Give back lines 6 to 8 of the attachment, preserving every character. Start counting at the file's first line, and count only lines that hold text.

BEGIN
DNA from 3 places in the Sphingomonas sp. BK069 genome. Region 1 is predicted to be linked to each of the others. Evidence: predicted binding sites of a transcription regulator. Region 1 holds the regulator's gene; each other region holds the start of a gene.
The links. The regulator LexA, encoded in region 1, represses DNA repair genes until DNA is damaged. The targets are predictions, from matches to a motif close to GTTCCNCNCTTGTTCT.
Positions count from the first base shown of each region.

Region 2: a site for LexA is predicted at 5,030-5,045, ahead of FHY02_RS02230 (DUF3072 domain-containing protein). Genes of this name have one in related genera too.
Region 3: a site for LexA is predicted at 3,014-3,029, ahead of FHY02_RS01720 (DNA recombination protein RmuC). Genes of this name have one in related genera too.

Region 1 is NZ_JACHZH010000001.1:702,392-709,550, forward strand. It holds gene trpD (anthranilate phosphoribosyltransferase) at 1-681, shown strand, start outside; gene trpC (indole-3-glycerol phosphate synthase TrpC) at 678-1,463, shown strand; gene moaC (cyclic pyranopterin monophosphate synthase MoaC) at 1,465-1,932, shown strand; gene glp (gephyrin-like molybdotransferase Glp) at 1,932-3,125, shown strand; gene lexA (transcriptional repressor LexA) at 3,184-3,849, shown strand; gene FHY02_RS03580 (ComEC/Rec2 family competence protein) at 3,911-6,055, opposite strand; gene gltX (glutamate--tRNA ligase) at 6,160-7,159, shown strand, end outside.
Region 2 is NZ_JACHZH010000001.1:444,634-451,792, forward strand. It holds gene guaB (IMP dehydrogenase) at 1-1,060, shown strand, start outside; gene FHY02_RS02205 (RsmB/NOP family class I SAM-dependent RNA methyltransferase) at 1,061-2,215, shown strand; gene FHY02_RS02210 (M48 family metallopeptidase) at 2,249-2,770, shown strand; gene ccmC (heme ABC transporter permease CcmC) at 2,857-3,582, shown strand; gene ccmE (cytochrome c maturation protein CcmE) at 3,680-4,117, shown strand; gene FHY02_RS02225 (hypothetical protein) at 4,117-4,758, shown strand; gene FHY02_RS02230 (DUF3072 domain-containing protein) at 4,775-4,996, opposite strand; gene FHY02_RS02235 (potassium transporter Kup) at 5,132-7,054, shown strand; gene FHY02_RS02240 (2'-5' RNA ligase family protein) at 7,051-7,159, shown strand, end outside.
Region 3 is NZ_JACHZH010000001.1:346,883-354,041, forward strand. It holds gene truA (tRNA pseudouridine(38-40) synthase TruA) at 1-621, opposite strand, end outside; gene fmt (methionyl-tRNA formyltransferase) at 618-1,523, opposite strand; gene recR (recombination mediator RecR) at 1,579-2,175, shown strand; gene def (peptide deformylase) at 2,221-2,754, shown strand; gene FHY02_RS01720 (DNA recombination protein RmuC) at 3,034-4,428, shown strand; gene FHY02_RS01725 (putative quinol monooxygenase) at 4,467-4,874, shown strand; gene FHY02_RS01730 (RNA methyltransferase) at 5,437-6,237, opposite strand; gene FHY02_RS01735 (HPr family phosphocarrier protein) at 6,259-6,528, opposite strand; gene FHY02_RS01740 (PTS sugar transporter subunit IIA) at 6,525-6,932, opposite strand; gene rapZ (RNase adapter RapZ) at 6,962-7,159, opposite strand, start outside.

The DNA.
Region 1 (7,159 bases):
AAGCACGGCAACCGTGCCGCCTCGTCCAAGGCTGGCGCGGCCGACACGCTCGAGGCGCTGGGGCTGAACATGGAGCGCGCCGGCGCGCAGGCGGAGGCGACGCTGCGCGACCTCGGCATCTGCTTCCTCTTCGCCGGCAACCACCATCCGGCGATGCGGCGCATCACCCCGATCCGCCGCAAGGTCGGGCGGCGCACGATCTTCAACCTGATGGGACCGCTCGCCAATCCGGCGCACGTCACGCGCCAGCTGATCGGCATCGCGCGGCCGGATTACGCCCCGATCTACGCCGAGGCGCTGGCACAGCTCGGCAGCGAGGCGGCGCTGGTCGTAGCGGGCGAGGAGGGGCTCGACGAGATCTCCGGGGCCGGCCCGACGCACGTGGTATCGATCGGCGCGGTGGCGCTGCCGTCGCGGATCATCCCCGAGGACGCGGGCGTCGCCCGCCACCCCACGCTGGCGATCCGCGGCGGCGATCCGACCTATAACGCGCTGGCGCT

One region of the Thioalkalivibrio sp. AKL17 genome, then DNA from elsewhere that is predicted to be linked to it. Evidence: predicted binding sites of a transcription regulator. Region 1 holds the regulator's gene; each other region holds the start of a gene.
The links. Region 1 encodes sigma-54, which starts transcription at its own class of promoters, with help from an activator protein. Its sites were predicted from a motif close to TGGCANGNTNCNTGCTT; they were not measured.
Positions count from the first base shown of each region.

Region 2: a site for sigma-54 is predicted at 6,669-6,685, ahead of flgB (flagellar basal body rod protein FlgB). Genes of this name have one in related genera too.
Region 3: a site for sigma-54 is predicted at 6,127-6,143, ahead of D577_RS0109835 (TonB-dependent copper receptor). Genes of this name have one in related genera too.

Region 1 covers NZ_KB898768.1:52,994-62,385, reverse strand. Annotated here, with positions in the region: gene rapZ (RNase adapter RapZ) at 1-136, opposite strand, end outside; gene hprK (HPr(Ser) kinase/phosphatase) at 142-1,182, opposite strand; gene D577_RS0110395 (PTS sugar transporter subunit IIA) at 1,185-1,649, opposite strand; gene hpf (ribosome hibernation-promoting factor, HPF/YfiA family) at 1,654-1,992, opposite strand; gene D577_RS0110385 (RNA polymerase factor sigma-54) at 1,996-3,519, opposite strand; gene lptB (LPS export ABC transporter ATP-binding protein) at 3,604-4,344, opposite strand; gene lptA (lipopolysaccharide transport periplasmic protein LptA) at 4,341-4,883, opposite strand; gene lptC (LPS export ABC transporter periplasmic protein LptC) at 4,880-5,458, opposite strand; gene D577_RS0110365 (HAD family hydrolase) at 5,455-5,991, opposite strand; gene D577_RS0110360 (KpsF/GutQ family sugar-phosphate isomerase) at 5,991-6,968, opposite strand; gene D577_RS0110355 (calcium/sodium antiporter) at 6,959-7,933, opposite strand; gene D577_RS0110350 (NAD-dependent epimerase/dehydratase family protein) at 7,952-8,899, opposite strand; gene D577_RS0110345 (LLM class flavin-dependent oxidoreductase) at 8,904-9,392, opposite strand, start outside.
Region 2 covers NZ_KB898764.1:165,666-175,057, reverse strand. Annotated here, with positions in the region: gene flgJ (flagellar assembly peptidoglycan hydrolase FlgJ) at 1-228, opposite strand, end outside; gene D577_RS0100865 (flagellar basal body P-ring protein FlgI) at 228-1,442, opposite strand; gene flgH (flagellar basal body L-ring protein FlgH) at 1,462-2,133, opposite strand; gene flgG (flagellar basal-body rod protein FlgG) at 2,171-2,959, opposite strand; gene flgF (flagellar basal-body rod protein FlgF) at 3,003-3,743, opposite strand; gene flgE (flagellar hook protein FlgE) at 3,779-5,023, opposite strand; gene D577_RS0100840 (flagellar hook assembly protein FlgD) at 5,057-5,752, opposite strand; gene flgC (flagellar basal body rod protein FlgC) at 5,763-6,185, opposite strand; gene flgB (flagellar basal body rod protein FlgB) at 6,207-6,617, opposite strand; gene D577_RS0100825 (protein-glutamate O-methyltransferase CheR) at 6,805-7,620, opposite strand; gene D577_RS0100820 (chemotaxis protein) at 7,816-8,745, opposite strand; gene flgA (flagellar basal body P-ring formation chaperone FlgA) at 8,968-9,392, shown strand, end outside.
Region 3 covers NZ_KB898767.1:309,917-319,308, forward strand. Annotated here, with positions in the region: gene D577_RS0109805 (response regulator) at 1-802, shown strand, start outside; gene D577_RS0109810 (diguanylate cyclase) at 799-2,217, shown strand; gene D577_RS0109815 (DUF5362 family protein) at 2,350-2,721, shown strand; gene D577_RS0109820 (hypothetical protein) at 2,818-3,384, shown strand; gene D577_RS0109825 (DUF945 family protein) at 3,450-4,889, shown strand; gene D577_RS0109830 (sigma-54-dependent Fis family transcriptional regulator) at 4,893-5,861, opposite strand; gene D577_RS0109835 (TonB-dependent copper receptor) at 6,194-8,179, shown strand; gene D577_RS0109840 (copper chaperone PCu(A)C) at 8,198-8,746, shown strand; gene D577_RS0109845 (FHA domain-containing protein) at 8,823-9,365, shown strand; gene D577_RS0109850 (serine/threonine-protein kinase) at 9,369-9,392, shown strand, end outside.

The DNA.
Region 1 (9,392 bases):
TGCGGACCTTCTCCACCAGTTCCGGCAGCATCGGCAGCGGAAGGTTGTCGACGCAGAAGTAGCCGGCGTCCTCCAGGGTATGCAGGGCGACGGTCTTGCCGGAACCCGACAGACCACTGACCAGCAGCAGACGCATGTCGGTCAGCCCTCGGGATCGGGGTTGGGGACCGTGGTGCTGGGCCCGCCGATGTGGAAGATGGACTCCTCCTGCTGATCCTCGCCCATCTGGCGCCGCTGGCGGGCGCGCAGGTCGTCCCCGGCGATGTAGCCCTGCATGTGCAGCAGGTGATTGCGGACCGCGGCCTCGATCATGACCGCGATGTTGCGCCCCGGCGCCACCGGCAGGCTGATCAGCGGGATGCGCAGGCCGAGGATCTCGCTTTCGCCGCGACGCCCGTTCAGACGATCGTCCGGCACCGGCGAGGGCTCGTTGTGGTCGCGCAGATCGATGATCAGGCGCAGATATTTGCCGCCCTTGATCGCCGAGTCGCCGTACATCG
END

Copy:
Region 1 is NZ_JACHZH010000001.1:702,392-709,550, forward strand. It holds gene trpD (anthranilate phosphoribosyltransferase) at 1-681, shown strand, start outside; gene trpC (indole-3-glycerol phosphate synthase TrpC) at 678-1,463, shown strand; gene moaC (cyclic pyranopterin monophosphate synthase MoaC) at 1,465-1,932, shown strand; gene glp (gephyrin-like molybdotransferase Glp) at 1,932-3,125, shown strand; gene lexA (transcriptional repressor LexA) at 3,184-3,849, shown strand; gene FHY02_RS03580 (ComEC/Rec2 family competence protein) at 3,911-6,055, opposite strand; gene gltX (glutamate--tRNA ligase) at 6,160-7,159, shown strand, end outside.
Region 2 is NZ_JACHZH010000001.1:444,634-451,792, forward strand. It holds gene guaB (IMP dehydrogenase) at 1-1,060, shown strand, start outside; gene FHY02_RS02205 (RsmB/NOP family class I SAM-dependent RNA methyltransferase) at 1,061-2,215, shown strand; gene FHY02_RS02210 (M48 family metallopeptidase) at 2,249-2,770, shown strand; gene ccmC (heme ABC transporter permease CcmC) at 2,857-3,582, shown strand; gene ccmE (cytochrome c maturation protein CcmE) at 3,680-4,117, shown strand; gene FHY02_RS02225 (hypothetical protein) at 4,117-4,758, shown strand; gene FHY02_RS02230 (DUF3072 domain-containing protein) at 4,775-4,996, opposite strand; gene FHY02_RS02235 (potassium transporter Kup) at 5,132-7,054, shown strand; gene FHY02_RS02240 (2'-5' RNA ligase family protein) at 7,051-7,159, shown strand, end outside.
Region 3 is NZ_JACHZH010000001.1:346,883-354,041, forward strand. It holds gene truA (tRNA pseudouridine(38-40) synthase TruA) at 1-621, opposite strand, end outside; gene fmt (methionyl-tRNA formyltransferase) at 618-1,523, opposite strand; gene recR (recombination mediator RecR) at 1,579-2,175, shown strand; gene def (peptide deformylase) at 2,221-2,754, shown strand; gene FHY02_RS01720 (DNA recombination protein RmuC) at 3,034-4,428, shown strand; gene FHY02_RS01725 (putative quinol monooxygenase) at 4,467-4,874, shown strand; gene FHY02_RS01730 (RNA methyltransferase) at 5,437-6,237, opposite strand; gene FHY02_RS01735 (HPr family phosphocarrier protein) at 6,259-6,528, opposite strand; gene FHY02_RS01740 (PTS sugar transporter subunit IIA) at 6,525-6,932, opposite strand; gene rapZ (RNase adapter RapZ) at 6,962-7,159, opposite strand, start outside.